We hiked fjords and drove through icy landscapes. We saw incredible architecture, and we scaled hillsides without food or water. And we even marveled at thunderous waterfalls under the never-ending daylight.
But we saved the best for last.
We had already been wow’d to the next level and beyond, and we thought nothing could possibly top our experience at the Kjenndalen glacier, but we were wrong. We were about to be floored by the Nigardsbreen Glacier.
Like so many times, I didn’t know what was ahead
Honestly, this item on our itinerary felt like more of an afterthought. We had already explored some beautiful wooden churches that day and went chasing after a glacier we were sure rested just around the next corner (three hours later….). It was late in the evening – after 8pm – not exactly a time one would expect to experience a mind-blowing adventure. I didn’t know what was in store, so I thought we were just popping into one last thing before we found the next perfect campsite and settled in for the night.
The parking lot was completely devoid of all signs of life. Nobody starts these things at 8pm (only we crazy foreigners). But that was just perfect for us, as we aren’t fond of crowds. Our clocks were already pretty wonky with all the excess sunshine, so 8pm felt more like 5 or 6pm. Still plenty of time for a hike!
From the parking lot, I could glimpse the blue glacier in the distance, and I was excited. I was thrilled at Kjenndalen, and I couldn’t wait to relive some of that exuberance. I had no idea this would be so much better.
Hiking into the crook of another fjord
The trail was almost immediately different from the one that led us to our last glacier. We had a much larger body of water to keep us company (deep, icy cold delta instead of bubbling stream), and much larger rocks under our feet. Here, ladders are carved and bolted into the very boulders upon which we were scrambling, guiding visitors up and over, around and back down.. all the way to Nigardsbreen.
The rocks are worn my countless roaming shoes; we tread carefully so as to not slip on the uneven terrain.
Along the way, we passed lesser waterfalls trickling down the canyon walls, guided under the trail through large plastic tubes. The path stretched onward, skirting the glacial lake and promising to deliver us at the blue tongue that never seemed to be getting any closer.
The shore faded behind us and was replaced by a rushing river. It was humbling to follow its path etched into the solid rock slabs, knowing the glacier before us must be quite massive to supply such a runoff.
By this point, we were about as close to the Nigardsbreen ice as we had been at Kjenndalen. But we stood on solid rock that clearly continued right up to the edge. We weren’t done yet.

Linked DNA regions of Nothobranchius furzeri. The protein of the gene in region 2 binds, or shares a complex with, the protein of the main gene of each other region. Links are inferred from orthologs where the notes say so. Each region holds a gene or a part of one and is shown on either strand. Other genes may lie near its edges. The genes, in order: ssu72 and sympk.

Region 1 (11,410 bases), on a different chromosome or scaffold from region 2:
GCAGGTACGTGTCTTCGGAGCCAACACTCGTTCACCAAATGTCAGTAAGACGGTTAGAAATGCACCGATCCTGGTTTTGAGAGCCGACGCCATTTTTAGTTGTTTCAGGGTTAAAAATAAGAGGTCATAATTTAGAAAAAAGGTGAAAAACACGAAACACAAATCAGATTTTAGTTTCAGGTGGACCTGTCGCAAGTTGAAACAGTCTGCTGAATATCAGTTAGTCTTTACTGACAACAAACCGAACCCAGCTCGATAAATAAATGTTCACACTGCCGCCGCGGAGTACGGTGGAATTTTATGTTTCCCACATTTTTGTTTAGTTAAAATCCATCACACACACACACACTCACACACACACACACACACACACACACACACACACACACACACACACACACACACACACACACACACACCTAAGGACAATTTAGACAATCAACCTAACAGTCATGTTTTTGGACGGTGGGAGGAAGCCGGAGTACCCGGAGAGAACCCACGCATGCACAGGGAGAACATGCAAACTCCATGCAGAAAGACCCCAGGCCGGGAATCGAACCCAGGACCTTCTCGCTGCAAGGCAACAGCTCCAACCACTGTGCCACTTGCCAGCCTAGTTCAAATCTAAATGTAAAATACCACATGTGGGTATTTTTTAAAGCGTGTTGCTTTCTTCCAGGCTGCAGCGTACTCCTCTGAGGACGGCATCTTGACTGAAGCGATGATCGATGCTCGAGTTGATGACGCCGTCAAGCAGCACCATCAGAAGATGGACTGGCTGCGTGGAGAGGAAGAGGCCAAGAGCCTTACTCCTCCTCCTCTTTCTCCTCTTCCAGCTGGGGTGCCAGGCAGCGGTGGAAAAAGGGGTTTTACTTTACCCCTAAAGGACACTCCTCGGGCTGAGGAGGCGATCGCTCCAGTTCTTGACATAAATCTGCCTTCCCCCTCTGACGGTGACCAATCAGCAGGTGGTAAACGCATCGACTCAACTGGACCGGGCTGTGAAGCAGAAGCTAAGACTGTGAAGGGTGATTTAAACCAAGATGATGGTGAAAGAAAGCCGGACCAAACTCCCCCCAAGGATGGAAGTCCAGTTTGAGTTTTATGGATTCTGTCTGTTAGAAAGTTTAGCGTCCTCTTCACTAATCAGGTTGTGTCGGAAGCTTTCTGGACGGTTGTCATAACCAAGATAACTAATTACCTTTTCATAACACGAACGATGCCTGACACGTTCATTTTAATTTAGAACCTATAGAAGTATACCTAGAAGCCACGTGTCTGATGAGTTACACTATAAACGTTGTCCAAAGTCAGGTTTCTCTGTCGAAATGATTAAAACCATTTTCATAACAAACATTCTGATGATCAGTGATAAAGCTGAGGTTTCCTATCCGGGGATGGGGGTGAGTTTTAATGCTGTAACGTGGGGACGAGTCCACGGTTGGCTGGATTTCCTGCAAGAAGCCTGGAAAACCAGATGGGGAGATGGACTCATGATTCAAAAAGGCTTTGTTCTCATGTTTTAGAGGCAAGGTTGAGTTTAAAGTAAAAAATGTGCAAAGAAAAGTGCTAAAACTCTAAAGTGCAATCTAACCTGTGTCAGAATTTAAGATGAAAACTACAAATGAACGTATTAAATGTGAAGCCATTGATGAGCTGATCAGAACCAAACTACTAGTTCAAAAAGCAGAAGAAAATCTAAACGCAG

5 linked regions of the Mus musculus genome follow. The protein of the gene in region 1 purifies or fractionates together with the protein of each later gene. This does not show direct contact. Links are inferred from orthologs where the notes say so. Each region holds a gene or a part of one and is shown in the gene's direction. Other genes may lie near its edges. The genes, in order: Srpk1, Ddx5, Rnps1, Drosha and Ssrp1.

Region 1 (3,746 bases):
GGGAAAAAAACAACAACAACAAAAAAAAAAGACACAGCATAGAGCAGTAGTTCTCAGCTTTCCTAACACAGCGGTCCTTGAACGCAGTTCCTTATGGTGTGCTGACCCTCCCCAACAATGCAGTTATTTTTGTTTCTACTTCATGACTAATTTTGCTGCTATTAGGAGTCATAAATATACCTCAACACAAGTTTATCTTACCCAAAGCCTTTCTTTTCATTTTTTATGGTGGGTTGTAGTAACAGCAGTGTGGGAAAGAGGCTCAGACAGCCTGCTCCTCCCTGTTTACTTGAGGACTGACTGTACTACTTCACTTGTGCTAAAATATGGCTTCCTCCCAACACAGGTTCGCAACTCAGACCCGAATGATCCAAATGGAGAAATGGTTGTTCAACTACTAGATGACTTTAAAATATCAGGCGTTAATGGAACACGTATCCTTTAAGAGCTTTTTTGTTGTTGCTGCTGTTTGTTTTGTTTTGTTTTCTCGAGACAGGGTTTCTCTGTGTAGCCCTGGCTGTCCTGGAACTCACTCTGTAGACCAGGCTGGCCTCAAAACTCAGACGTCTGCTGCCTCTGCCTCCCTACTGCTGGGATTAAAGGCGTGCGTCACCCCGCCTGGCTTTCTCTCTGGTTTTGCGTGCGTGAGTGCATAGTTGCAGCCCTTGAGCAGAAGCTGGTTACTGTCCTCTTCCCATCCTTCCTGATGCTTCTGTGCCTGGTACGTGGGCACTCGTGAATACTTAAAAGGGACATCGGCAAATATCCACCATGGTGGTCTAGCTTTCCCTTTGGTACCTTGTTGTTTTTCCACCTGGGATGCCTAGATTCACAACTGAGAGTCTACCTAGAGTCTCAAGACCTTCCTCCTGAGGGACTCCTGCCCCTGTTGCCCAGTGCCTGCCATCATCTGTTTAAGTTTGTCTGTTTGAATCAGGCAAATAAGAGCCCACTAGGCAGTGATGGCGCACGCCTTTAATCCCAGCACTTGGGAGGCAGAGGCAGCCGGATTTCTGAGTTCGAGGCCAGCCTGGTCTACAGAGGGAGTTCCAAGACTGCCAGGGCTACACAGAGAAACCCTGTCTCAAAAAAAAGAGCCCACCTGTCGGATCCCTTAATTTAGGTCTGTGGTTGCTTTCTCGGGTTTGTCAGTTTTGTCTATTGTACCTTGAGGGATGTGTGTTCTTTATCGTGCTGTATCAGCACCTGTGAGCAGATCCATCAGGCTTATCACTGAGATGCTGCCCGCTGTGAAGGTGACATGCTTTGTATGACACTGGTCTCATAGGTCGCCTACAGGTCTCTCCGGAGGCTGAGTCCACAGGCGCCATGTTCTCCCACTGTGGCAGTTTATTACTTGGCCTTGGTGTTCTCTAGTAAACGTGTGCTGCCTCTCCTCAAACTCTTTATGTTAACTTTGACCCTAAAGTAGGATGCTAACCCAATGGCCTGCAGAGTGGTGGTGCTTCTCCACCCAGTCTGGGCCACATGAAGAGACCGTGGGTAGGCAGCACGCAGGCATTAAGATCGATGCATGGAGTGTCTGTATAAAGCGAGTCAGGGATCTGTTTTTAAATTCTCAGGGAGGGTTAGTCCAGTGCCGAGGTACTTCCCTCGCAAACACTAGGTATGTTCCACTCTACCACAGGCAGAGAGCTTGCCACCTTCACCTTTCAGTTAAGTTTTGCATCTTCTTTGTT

Meeting Nigardsbreen in person was a spiritual experience
It was beautiful at a distance, breathtaking up close, and simply astounding to stand next to it.
I’ve never seen ice so blue.
It was otherworldly and mesmerizing, profound and perfect. The sharp edges guided the eyes along its sweeping curves, like ocean waves ensconced in a 3D model meticulously carved by Nature, herself. The translucent layers were both indomitable and almost ethereal. Every shadow hinted a secret; every inch of packed ice held a story of time immemorial. Even the dirt on its face was beautiful – evidence of the centuries it’s seen and its inexorable journey toward the ocean.
The air was cool and crisp, untainted by cities or civilization. The surroundings were unmarred by other voices; we had the place all to ourselves. The view was terrifying yet serene. The glacier could cleave at any moment, though it looked so still.
I yearned to investigate every crevice, to glean some inkling of understanding of this magnificent wonder. I was transfixed and hypnotized. And I was overflowing with an overwhelming sense of inadequacy compounded with inexplicable joy. This remarkable specimen of history reminded me that there are so many incredible things in this world, and I may never see them all. I wanted to cry from the weight of the unexpected emotion, but I laughed at the awe instead. Just standing next to it left me speechless. What is it about witnessing the force of nature that viscerally changes me so?
I haven’t felt that deeply moved by nature’s raw presence since Arches.
Coming down from the high
We lingered in Nigardsbreen’s shadow for minutes, seconds, hours… it felt like forever yet unbearably brief. I could have stayed there indefinitely, basking in the essence of the power behind the ice, lulled by the roar of the water below us. How could I desire escape when surrender was so intoxicating?
Tragically, though, the others finally turned away, breaking the spell and imploring I follow. The magic slowly faded as we receded, rekindled into hopeful flames and the promise of return with each glance backwards.
It almost hurt to leave, especially as this marked the official end to our trip. I can’t imagine a better send-off.
It wasn’t until we returned home that we discovered guided ice hikes on the Nigardsbreen glacier are also available. Now we have even more reason to return! We also recognize that this is but one of countless natural wonders, and the world is a large place. So much to see in such a tiny lifetime.
How soon can I dance with Nature again?
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